Leonard Diggs remains San Diego’s best detective despite working with a slow partner, John Stall. After solving a case involving a missing boy that was considered dead, mayor Randy Pelton asks Diggs to join his reelection campaign. Diggs refuses but suffers a suspension—a forced ten-day vacation in Las Vegas—while his partner gets promoted instead. Eventually, Diggs finds his sister, Claire, involved in something sinister after her suspicious call and discovering her house had been burned down. His search to find out more about Claire leads Diggs to discover a fraud case involving her and some secrets about the murder of his mother. Is Diggs actually ready to face the truth?
Personal Reasons centers on an investigation by a celebrated detective to uncover the truth behind his sister’s embezzling and his mother’s murder. Meandering through themes of crime, fraud, a bad breakup, politics, family, loss, and more, the story packs something new to discover at every turn. The way Michael Botz hides the hints cleverly and links the story with its numerous twists and turns is simply brilliant and must have taken some careful thinking and great attention to detail to put it all together.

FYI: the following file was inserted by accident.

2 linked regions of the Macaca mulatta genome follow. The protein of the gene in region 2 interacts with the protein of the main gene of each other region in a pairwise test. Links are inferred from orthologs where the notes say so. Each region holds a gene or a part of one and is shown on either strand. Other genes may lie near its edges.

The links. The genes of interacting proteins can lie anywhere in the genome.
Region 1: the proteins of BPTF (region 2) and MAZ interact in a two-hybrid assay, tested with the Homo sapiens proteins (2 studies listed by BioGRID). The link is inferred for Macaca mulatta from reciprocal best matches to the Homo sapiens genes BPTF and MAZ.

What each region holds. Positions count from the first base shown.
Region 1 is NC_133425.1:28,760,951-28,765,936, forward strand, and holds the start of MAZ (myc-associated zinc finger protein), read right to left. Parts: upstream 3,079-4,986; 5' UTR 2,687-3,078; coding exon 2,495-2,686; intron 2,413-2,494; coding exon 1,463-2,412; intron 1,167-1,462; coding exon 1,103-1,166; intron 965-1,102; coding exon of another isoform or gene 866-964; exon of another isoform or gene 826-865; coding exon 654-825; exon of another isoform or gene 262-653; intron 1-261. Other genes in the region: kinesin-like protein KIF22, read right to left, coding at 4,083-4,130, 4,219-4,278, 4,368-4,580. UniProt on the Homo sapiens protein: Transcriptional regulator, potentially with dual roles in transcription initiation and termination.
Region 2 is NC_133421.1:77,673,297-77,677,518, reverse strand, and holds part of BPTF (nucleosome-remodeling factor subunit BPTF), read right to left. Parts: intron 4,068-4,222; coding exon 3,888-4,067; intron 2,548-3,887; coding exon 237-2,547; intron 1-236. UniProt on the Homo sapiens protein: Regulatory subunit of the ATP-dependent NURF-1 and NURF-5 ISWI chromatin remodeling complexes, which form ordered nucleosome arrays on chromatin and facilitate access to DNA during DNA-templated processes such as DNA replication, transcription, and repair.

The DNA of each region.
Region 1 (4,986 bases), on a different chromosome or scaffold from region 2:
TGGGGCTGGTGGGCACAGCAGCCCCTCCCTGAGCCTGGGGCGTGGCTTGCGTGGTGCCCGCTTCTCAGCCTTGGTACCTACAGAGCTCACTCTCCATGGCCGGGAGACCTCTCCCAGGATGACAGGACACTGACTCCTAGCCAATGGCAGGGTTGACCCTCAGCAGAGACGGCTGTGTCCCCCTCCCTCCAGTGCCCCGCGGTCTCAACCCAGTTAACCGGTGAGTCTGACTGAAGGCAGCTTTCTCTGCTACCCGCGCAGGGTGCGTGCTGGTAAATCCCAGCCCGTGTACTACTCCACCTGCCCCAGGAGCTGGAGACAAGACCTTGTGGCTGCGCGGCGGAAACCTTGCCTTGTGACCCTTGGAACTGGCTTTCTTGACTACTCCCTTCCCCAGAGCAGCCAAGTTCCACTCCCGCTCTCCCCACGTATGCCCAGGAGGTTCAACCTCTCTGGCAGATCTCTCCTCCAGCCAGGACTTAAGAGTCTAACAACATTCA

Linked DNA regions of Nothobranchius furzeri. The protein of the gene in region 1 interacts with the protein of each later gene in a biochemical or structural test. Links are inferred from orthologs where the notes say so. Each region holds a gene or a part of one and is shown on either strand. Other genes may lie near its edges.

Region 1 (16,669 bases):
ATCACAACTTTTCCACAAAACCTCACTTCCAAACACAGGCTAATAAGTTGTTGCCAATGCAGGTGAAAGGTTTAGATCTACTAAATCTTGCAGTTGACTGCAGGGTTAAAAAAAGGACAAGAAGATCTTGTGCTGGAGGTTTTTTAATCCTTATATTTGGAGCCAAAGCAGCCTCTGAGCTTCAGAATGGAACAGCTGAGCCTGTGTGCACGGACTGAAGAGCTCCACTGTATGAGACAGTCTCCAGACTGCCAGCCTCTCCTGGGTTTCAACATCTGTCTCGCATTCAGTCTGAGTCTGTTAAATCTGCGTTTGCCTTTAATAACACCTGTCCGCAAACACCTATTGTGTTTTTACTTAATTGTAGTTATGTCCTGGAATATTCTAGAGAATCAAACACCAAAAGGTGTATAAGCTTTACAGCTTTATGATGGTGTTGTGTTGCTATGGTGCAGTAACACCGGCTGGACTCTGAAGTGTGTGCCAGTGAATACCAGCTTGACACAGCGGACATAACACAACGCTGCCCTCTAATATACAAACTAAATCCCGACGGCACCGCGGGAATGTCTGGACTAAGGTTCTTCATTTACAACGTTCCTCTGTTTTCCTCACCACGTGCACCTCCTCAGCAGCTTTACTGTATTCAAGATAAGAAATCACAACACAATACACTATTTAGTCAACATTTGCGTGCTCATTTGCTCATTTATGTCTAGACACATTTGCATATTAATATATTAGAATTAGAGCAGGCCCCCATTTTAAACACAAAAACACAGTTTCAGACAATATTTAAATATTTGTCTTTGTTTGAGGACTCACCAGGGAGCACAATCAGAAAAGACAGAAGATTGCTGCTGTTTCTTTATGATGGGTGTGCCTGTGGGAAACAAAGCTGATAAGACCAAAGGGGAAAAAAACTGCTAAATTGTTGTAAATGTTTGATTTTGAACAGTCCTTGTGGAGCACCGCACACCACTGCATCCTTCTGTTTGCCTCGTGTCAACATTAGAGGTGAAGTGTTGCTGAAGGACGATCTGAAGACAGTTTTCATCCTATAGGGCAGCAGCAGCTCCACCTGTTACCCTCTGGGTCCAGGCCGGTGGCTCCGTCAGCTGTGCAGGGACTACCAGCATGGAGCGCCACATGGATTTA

The characters in the book are well-developed with interesting backstories and memorable personalities. Diggs is a smooth jazz fan who was a professional baseball player before he got his knee injury and lost his career. Though he hears some nasty rumors about his sister, he still hopes to find some good in her. I learned to actually get to know people and their stories before concluding about them.
As much as I liked some things about the book, I thought it wasn’t exciting enough. The discoveries and the investigation got a bit tiring after a while, and I wished there was a more engaging relationship or discord amidst them.
I liked how the descriptive words had me fully present in the scenes. Imagining things like an “eight-foot-tall lizard sculpture” that has an “interesting retro appeal” removed my attention from my environment completely; it was quite therapeutic. Though the book employs a third-person perspective, the protagonist is considerably introspective and the book is mostly focused on his activities.
I love books that promote positive values and sticking with them regardless of how unpopular they are like Diggs does when confronted by the politician.
Personal Reasons is filled with many shocking surprises; the type that made me pause and exclaim several times. Though I wished the book was more exciting, I believe the writer has is skillful at linking multiple aspects of a story together and would like to read more of his books.
|Page Count||321 pages|
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|Category||Mystery, Crime & Thriller|